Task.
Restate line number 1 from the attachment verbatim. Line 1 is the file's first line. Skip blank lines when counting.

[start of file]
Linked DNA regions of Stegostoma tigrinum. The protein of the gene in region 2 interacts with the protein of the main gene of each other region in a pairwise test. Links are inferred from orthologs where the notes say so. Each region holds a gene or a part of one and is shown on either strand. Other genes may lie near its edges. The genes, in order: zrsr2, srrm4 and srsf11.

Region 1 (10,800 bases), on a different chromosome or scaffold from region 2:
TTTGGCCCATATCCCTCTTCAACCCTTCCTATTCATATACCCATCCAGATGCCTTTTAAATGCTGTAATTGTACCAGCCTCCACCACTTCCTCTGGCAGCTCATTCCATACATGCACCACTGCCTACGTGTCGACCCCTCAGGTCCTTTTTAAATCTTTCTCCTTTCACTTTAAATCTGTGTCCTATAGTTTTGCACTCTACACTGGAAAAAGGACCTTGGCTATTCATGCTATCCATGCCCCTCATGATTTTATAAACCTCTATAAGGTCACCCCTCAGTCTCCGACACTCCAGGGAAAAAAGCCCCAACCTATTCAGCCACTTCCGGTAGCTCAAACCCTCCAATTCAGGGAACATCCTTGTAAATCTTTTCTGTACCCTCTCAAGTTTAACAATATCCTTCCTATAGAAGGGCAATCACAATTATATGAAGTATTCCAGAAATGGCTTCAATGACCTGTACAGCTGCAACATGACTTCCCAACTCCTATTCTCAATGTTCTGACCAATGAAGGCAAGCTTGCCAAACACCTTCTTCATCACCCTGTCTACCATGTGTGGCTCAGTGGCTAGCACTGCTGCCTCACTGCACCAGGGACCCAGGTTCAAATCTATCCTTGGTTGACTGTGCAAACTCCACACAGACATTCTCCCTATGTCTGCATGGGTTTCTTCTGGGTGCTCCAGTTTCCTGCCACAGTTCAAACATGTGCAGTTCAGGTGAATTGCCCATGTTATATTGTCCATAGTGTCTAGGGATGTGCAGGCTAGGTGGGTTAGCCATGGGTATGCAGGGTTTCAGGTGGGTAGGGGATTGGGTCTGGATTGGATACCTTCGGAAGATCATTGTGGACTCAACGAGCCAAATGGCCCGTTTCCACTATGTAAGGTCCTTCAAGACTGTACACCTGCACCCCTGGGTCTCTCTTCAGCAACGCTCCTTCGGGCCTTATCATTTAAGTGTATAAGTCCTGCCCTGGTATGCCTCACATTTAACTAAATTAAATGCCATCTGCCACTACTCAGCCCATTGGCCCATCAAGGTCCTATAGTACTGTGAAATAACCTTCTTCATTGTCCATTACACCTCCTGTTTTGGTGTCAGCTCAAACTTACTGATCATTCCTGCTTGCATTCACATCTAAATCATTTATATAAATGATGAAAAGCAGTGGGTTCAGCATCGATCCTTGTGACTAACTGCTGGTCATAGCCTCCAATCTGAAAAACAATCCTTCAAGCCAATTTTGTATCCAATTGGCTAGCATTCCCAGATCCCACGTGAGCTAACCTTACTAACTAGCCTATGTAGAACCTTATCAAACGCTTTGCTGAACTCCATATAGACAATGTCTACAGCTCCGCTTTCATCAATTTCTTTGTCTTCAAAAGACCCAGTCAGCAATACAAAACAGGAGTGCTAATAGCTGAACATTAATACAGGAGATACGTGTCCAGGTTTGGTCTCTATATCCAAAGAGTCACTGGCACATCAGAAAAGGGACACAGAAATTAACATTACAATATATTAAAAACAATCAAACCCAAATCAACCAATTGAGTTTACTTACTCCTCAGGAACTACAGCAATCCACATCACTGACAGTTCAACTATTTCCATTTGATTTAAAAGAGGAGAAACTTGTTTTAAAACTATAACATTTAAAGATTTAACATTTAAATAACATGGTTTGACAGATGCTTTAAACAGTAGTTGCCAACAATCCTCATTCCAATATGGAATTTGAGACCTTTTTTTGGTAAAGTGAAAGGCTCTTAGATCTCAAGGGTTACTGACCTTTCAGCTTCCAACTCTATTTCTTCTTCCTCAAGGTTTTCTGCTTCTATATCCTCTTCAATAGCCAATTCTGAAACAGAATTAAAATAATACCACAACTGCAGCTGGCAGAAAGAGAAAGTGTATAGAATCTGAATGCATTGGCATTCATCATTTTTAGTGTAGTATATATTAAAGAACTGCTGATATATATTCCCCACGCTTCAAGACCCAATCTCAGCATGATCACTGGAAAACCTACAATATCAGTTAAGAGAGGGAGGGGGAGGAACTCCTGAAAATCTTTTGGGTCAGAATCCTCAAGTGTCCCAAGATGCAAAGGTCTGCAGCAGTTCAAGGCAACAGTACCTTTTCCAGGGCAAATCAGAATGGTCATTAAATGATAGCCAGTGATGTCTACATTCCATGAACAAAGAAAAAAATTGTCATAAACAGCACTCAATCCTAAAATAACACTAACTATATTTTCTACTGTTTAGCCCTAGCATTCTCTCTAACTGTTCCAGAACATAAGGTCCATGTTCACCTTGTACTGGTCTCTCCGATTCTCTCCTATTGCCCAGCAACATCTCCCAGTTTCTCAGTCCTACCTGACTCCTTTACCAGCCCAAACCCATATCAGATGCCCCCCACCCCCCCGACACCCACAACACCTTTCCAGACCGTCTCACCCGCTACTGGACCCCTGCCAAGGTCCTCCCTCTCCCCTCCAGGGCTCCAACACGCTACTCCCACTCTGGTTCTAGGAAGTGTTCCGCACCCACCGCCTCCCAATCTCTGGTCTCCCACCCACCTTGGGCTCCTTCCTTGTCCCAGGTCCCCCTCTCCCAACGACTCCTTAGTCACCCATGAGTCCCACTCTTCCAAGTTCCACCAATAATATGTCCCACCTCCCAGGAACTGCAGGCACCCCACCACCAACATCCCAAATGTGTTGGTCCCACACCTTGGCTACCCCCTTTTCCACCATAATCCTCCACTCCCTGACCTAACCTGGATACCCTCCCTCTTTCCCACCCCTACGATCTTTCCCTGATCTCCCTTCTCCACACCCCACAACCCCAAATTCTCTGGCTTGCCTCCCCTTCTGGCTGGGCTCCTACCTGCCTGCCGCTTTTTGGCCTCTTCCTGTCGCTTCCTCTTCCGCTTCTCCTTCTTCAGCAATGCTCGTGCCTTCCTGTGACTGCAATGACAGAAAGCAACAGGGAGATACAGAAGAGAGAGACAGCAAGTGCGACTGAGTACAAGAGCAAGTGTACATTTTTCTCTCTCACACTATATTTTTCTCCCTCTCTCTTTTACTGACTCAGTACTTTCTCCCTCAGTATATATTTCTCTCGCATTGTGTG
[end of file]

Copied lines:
Linked DNA regions of Stegostoma tigrinum. The protein of the gene in region 2 interacts with the protein of the main gene of each other region in a pairwise test. Links are inferred from orthologs where the notes say so. Each region holds a gene or a part of one and is shown on either strand. Other genes may lie near its edges. The genes, in order: zrsr2, srrm4 and srsf11.